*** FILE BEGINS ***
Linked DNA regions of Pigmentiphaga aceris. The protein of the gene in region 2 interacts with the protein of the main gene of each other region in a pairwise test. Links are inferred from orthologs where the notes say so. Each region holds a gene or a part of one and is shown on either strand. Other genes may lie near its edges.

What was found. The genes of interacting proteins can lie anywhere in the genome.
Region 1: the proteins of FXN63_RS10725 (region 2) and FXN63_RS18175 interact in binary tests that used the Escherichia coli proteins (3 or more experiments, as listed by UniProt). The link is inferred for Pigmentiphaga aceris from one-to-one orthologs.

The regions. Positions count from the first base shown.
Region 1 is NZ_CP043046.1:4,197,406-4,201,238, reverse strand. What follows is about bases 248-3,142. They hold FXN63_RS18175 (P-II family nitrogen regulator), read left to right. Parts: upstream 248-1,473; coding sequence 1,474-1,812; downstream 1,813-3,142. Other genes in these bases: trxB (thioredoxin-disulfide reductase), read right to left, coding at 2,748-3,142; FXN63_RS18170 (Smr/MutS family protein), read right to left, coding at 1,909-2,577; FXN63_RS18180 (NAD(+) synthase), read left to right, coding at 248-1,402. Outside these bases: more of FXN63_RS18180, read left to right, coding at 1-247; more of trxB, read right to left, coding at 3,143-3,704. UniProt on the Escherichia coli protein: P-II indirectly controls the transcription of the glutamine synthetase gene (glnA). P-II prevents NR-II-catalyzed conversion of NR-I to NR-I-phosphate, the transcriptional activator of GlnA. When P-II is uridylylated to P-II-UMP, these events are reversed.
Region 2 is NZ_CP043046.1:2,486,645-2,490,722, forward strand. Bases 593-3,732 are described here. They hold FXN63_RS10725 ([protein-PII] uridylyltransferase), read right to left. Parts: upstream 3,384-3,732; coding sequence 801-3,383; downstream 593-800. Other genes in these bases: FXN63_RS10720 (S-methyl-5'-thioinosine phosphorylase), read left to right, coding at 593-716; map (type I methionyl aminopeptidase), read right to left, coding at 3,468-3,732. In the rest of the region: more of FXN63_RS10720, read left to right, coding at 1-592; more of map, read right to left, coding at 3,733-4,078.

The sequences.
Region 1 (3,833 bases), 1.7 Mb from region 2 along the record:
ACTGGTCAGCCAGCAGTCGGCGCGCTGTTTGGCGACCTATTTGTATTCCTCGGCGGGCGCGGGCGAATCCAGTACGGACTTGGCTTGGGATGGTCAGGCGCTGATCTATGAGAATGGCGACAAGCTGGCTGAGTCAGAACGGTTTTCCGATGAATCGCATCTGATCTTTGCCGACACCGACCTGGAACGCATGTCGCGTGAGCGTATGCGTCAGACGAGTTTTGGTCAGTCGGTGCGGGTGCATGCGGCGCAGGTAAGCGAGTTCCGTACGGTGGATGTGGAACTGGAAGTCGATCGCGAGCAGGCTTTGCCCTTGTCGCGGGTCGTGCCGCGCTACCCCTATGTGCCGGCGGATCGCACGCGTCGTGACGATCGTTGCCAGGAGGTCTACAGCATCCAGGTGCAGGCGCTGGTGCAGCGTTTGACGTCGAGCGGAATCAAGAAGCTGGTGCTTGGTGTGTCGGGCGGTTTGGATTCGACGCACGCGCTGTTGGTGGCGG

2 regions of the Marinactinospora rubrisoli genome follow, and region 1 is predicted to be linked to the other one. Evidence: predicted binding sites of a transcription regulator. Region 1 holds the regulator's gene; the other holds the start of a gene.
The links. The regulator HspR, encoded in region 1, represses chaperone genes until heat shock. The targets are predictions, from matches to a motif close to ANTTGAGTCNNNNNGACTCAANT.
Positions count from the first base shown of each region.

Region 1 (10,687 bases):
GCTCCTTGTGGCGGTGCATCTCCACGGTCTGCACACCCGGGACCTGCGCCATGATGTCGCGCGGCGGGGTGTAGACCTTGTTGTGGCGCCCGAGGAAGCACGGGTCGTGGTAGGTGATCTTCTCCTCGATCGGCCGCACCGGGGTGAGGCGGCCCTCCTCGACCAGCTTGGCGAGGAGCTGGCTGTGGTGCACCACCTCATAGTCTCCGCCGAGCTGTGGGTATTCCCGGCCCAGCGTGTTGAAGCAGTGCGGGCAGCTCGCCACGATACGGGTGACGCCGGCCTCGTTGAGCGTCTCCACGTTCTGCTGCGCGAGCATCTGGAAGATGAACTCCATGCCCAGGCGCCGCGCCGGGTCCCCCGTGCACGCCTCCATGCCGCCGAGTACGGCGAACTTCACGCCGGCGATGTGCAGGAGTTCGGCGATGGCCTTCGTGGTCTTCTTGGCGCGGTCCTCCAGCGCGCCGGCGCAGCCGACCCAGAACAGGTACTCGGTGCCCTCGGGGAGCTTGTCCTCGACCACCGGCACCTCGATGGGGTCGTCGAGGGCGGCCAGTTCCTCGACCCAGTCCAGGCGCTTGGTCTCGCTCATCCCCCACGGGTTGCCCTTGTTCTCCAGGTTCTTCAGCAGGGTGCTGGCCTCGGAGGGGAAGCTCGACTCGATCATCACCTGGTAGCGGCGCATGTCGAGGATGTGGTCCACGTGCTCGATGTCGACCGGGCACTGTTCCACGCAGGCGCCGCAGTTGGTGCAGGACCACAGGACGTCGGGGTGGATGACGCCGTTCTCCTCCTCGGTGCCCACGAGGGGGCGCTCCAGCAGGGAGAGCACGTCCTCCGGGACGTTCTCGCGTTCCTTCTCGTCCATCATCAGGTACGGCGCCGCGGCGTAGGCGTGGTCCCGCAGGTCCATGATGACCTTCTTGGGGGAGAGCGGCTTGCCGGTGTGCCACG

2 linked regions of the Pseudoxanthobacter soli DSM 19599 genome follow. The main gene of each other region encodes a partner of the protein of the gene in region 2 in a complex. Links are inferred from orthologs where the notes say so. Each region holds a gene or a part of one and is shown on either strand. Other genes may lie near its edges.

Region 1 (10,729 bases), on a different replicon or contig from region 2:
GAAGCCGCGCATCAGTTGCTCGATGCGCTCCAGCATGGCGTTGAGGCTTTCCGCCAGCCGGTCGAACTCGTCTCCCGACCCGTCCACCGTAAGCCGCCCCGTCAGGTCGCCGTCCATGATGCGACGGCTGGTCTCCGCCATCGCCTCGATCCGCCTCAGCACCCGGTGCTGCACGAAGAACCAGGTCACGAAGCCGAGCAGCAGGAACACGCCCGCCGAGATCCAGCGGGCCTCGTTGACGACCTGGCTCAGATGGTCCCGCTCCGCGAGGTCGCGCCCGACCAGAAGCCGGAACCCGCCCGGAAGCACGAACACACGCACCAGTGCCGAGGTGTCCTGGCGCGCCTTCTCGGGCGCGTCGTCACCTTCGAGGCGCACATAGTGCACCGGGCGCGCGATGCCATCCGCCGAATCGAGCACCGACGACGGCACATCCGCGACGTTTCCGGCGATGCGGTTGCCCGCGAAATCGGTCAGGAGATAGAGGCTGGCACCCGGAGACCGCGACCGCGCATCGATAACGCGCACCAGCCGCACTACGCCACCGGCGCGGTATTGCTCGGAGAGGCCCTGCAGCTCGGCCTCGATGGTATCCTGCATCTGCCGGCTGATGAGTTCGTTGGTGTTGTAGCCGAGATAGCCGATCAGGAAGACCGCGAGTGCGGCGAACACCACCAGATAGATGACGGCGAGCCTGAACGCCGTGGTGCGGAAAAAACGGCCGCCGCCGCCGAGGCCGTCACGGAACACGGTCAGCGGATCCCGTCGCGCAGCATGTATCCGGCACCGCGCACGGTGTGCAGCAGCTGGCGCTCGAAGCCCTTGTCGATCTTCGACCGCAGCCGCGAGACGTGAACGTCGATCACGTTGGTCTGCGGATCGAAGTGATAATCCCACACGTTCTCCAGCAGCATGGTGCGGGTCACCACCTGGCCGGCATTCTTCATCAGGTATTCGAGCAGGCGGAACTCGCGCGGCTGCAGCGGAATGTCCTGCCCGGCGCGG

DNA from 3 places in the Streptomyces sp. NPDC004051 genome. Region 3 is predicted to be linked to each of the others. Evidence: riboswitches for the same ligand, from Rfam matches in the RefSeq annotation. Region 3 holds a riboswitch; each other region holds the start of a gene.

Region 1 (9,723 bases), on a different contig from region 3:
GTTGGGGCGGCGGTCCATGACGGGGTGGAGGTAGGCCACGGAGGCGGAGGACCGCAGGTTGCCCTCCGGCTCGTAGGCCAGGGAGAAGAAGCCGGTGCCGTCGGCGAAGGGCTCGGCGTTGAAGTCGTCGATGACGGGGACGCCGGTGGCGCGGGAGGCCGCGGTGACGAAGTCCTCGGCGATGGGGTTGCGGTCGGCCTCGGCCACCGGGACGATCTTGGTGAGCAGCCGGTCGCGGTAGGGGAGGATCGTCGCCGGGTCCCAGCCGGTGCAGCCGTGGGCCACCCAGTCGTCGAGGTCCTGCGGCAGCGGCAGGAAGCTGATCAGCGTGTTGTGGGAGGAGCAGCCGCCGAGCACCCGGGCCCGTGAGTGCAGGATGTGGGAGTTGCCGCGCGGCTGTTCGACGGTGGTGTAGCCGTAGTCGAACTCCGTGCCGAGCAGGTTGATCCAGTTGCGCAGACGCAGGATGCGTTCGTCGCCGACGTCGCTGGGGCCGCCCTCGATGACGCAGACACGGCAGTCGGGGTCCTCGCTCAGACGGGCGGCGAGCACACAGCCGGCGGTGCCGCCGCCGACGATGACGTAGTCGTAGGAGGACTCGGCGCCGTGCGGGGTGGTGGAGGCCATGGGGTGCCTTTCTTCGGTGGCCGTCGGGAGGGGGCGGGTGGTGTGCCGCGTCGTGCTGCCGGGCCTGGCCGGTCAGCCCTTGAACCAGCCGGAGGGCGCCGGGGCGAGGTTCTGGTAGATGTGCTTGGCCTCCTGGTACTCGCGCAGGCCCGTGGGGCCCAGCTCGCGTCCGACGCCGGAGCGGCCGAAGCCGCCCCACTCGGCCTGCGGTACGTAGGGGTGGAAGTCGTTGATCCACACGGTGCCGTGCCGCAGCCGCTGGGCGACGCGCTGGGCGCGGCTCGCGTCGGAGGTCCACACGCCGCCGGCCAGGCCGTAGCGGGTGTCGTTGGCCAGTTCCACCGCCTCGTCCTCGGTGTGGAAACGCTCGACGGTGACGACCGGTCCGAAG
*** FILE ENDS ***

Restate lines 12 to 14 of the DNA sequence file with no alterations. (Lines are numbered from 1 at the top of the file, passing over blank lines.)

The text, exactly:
Positions count from the first base shown of each region.

Region 1 (10,687 bases):
GCTCCTTGTGGCGGTGCATCTCCACGGTCTGCACACCCGGGACCTGCGCCATGATGTCGCGCGGCGGGGTGTAGACCTTGTTGTGGCGCCCGAGGAAGCACGGGTCGTGGTAGGTGATCTTCTCCTCGATCGGCCGCACCGGGGTGAGGCGGCCCTCCTCGACCAGCTTGGCGAGGAGCTGGCTGTGGTGCACCACCTCATAGTCTCCGCCGAGCTGTGGGTATTCCCGGCCCAGCGTGTTGAAGCAGTGCGGGCAGCTCGCCACGATACGGGTGACGCCGGCCTCGTTGAGCGTCTCCACGTTCTGCTGCGCGAGCATCTGGAAGATGAACTCCATGCCCAGGCGCCGCGCCGGGTCCCCCGTGCACGCCTCCATGCCGCCGAGTACGGCGAACTTCACGCCGGCGATGTGCAGGAGTTCGGCGATGGCCTTCGTGGTCTTCTTGGCGCGGTCCTCCAGCGCGCCGGCGCAGCCGACCCAGAACAGGTACTCGGTGCCCTCGGGGAGCTTGTCCTCGACCACCGGCACCTCGATGGGGTCGTCGAGGGCGGCCAGTTCCTCGACCCAGTCCAGGCGCTTGGTCTCGCTCATCCCCCACGGGTTGCCCTTGTTCTCCAGGTTCTTCAGCAGGGTGCTGGCCTCGGAGGGGAAGCTCGACTCGATCATCACCTGGTAGCGGCGCATGTCGAGGATGTGGTCCACGTGCTCGATGTCGACCGGGCACTGTTCCACGCAGGCGCCGCAGTTGGTGCAGGACCACAGGACGTCGGGGTGGATGACGCCGTTCTCCTCCTCGGTGCCCACGAGGGGGCGCTCCAGCAGGGAGAGCACGTCCTCCGGGACGTTCTCGCGTTCCTTCTCGTCCATCATCAGGTACGGCGCCGCGGCGTAGGCGTGGTCCCGCAGGTCCATGATGACCTTCTTGGGGGAGAGCGGCTTGCCGGTGTGCCACG